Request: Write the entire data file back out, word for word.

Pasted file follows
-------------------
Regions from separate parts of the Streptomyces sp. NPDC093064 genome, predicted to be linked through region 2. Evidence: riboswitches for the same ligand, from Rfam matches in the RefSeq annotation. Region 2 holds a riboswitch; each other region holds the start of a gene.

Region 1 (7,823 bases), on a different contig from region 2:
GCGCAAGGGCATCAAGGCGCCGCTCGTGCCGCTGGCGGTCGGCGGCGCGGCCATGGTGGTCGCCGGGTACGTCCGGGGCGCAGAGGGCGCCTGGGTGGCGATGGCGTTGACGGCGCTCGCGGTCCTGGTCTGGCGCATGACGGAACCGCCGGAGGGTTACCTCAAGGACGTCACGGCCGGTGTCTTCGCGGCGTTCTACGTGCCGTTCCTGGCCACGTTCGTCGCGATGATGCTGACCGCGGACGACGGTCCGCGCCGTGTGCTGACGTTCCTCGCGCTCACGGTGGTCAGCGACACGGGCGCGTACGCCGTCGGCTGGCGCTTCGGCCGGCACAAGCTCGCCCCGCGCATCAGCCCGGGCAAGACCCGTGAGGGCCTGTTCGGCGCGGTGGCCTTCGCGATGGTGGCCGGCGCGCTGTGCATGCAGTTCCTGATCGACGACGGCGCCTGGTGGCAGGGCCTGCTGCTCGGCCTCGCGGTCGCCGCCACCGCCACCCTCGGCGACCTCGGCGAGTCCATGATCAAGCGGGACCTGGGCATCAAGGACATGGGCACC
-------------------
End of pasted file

Regions from separate parts of the Streptomyces sp. NPDC093064 genome, predicted to be linked through region 2. Evidence: riboswitches for the same ligand, from Rfam matches in the RefSeq annotation. Region 2 holds a riboswitch; each other region holds the start of a gene.

Region 1 (7,823 bases), on a different contig from region 2:
GCGCAAGGGCATCAAGGCGCCGCTCGTGCCGCTGGCGGTCGGCGGCGCGGCCATGGTGGTCGCCGGGTACGTCCGGGGCGCAGAGGGCGCCTGGGTGGCGATGGCGTTGACGGCGCTCGCGGTCCTGGTCTGGCGCATGACGGAACCGCCGGAGGGTTACCTCAAGGACGTCACGGCCGGTGTCTTCGCGGCGTTCTACGTGCCGTTCCTGGCCACGTTCGTCGCGATGATGCTGACCGCGGACGACGGTCCGCGCCGTGTGCTGACGTTCCTCGCGCTCACGGTGGTCAGCGACACGGGCGCGTACGCCGTCGGCTGGCGCTTCGGCCGGCACAAGCTCGCCCCGCGCATCAGCCCGGGCAAGACCCGTGAGGGCCTGTTCGGCGCGGTGGCCTTCGCGATGGTGGCCGGCGCGCTGTGCATGCAGTTCCTGATCGACGACGGCGCCTGGTGGCAGGGCCTGCTGCTCGGCCTCGCGGTCGCCGCCACCGCCACCCTCGGCGACCTCGGCGAGTCCATGATCAAGCGGGACCTGGGCATCAAGGACATGGGCACC